wednesday's needles? In a UFO

Geek Week, Day Three: Check It Out!

Wherein we discover that organization is sometimes only skin deep.

Yes, the Needle Tower was a HUGE step in the right direction for me. It has everything going for it: instant accessibility to the right size, good visibility of contents, and easy maintenance because needles can be put back quickly in the right place.

However.
There is room for improvement.

[My girlfriends-with-small-children (two of whom were over for Girls' Knit Night last night) roll their eyes and ask me to come sort their laundry sometime. Since I have so much time on my hands ... which I clearly must, because I think about these things.]

No, but seriously –NeedleDrawer.jpg take a look in my drawers!*
 Yes, everything in here is a 10-1/2.
That's a good thing,
but there are empty packets of long-gone needles in here
(destined to be recovered from some long-neglected UFO, I'm sure);
and I never match up the incoming needles with their littler pouches;
and all those different packets with ripped cellophane and tired cardboard are getting on my nerves.

[Yes, these are the annoyances that build up when you don't have to chase after small people and change diapers. Everybody's gotta have something.]

 So when you're looking for a solution to a problem like this, look no further than your local yarn store. After all, they must deal with this issue themselves, right?

At Churchmouse, we have a set of used needles in a 'staff stash' which we use to knit up store samples. And with a  staff of ten or a dozen knitters, thatsalotta needles flying in and out. They have a drawer with hanging accordion files (like the kind KarenJo mentioned in the comments the other day). Each needle size gets a file, and each needle in the file gets its own Ziploc bag with a little card-catalog library-check-outcard. It works like this:
 1499159-1199546-thumbnail.jpg
The index card reads: "2.5mm • 20" • Turbo"

Every time I take a needle from the drawer, I can write on the card:
• The date the needle is being checked out;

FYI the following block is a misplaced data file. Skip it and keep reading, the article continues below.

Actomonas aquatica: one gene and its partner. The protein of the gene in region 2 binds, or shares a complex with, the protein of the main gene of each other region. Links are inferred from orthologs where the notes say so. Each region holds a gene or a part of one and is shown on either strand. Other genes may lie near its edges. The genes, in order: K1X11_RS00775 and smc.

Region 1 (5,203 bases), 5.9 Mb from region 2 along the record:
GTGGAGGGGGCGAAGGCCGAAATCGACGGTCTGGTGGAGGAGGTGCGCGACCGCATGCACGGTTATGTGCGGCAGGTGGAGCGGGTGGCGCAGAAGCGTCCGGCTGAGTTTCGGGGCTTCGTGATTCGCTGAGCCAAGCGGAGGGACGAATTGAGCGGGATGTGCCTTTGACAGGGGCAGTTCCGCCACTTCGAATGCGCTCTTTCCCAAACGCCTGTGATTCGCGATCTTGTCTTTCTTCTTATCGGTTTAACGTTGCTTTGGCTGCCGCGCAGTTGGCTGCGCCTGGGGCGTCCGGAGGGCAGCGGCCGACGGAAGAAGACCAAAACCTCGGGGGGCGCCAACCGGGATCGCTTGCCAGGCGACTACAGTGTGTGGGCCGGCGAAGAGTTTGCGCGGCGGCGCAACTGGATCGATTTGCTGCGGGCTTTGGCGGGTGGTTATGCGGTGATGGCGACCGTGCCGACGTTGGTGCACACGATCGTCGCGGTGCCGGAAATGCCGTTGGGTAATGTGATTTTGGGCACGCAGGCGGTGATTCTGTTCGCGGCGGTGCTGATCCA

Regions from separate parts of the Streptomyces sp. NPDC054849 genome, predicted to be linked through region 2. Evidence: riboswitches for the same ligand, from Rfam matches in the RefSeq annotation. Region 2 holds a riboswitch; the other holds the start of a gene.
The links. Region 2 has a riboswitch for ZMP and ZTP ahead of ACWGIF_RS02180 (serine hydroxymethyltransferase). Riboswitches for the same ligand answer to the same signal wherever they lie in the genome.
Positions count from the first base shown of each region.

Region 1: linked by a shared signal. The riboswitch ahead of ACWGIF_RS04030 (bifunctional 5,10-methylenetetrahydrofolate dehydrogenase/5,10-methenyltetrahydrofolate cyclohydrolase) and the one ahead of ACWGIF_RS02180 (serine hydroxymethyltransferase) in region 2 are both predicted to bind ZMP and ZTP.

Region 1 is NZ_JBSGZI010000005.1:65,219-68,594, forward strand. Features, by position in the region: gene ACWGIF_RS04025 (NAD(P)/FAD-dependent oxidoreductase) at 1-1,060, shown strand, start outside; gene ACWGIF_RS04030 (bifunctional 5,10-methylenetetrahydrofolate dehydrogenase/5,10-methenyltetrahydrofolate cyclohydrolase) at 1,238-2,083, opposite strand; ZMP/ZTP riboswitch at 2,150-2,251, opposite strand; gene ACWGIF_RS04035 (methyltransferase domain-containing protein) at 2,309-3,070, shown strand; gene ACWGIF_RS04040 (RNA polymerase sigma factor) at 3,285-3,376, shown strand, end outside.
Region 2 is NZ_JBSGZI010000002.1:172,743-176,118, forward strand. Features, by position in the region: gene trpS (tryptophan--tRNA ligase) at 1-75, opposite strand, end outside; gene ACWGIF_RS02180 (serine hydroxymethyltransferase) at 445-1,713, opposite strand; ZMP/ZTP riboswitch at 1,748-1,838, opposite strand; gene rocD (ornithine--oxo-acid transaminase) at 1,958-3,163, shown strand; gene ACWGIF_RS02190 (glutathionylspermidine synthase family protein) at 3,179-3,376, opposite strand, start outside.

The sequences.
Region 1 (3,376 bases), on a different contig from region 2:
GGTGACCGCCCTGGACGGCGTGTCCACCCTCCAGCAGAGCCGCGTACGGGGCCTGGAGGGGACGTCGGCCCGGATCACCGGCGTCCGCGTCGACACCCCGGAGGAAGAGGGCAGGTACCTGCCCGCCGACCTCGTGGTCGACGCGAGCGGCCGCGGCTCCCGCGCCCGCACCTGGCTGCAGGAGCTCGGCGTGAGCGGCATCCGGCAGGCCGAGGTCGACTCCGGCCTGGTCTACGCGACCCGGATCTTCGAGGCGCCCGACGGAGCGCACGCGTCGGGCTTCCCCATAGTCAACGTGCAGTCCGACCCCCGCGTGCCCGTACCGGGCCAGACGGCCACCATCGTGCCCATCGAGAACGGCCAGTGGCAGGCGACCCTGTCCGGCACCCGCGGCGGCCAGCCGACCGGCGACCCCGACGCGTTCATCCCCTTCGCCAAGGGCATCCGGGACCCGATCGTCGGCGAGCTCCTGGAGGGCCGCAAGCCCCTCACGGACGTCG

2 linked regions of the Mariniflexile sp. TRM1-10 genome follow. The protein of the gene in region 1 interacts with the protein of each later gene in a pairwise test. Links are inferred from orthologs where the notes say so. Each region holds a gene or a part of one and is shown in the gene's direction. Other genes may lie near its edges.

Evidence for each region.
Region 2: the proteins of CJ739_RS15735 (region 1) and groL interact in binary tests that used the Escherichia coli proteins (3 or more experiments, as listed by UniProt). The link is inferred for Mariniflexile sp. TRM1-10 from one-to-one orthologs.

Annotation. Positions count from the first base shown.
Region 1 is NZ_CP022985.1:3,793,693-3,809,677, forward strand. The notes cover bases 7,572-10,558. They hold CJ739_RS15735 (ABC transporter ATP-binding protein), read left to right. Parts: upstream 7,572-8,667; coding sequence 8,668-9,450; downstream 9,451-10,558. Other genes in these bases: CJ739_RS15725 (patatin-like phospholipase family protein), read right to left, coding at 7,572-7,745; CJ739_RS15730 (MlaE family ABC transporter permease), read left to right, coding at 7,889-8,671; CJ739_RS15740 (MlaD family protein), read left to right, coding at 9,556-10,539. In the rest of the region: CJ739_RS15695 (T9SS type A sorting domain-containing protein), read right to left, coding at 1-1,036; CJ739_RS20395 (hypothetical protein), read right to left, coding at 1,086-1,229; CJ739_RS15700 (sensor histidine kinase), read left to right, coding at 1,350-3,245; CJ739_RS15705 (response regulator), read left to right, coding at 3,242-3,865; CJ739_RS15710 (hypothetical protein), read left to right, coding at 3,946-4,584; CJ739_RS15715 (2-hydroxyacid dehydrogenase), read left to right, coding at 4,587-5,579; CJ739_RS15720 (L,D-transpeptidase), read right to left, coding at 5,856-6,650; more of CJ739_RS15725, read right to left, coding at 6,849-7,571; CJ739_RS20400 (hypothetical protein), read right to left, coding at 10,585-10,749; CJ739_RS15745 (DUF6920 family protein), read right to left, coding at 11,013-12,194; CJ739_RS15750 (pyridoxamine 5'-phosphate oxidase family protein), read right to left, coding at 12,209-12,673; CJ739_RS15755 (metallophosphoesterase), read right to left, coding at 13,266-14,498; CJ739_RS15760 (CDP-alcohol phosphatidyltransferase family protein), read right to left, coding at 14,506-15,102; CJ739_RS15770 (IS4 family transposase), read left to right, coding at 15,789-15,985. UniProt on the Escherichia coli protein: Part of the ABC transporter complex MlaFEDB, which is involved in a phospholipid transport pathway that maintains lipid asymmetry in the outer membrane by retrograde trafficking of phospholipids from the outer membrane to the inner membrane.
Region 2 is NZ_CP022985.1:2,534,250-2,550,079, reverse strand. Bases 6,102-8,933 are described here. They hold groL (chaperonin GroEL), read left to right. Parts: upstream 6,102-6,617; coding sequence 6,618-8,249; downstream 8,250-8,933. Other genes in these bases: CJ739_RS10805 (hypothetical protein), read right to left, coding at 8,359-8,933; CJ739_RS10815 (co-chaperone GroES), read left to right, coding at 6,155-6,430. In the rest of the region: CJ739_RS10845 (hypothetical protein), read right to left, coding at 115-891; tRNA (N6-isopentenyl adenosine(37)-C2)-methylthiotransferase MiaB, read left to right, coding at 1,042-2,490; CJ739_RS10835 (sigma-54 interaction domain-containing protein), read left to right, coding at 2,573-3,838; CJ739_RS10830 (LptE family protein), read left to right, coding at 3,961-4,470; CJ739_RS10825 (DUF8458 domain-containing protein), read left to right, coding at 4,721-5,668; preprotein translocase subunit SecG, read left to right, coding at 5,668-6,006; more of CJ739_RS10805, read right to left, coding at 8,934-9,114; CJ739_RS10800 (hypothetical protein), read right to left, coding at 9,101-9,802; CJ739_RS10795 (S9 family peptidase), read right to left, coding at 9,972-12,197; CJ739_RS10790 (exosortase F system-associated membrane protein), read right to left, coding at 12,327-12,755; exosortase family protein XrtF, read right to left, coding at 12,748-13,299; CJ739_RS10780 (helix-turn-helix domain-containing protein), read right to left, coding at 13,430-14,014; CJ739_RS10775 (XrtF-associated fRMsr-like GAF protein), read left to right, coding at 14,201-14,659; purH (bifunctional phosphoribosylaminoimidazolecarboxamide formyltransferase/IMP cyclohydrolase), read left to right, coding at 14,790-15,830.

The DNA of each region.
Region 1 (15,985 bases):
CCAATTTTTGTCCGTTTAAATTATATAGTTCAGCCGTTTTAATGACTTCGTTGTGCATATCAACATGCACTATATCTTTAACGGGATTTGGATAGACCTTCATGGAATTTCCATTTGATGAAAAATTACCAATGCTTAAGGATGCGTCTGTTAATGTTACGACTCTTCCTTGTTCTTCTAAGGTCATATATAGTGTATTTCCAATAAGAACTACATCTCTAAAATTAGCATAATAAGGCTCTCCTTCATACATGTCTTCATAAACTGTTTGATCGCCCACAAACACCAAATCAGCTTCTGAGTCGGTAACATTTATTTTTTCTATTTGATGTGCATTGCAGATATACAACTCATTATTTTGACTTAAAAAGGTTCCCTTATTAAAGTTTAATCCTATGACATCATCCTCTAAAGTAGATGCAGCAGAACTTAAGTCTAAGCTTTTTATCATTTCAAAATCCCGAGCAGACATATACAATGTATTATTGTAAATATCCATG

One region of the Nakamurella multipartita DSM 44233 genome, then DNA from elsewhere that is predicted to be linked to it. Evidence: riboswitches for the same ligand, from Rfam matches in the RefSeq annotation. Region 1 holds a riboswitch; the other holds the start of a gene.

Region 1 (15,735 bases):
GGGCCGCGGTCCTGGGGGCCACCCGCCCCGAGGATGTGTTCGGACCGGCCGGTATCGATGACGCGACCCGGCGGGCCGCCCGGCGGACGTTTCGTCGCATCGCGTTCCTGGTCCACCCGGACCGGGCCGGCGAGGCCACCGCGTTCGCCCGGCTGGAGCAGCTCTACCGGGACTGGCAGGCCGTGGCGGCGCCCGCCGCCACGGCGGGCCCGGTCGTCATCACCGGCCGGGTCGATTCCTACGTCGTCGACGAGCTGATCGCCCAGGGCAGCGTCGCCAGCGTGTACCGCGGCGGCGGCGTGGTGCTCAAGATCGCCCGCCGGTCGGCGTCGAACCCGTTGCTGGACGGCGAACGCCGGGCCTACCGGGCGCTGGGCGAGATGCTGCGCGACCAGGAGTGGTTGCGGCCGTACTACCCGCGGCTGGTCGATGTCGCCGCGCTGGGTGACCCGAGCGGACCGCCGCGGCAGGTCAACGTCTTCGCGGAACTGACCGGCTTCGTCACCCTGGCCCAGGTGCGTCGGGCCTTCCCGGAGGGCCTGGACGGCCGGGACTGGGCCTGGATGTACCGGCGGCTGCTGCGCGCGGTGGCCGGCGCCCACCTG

• Which project it's being used in;
and then when the project is done and the needle comes back, I can write down when the needle was returned.

Okay, so it sounds über-geeky when it's your own needle stash, but at the shop it's been hugely helpful -- we get to nag our fellow staff member who's had that 24" rosewood circular checked out since March for their Rowan Felted Tweed sample...

And in my case, it lets me know EXACTLY where to go digging to find that needle. And it saves money!
How, you ask?  Obviously, if I can't find the needle when I need it, I'm likely to just go out and buy another one... right? Oh, come on -- we've all done it. This is how My-First-Husband-Father-of-George ended up with a mess of US 4s in his storage unit, and why I now have even more of them in my stash.

Well, at least I should have even more... they've left their little sleeves behind, like the tired skins of snakes. But is there one right now when I need it for my Halland Mittens on my trip? Noooo....!

Ah well. In the meantime, what I'm left with, even of needles, is a vast improvement, with lots of visual peace:

1499159-1199548-thumbnail.jpg Tidy.
We like that.

 

 

 

Tomorrow on Geek Week: Why Short Hair is Good for Socks.

* Oh, get your mind out of the gutter. Go visit BlueGal if you want to see some panties.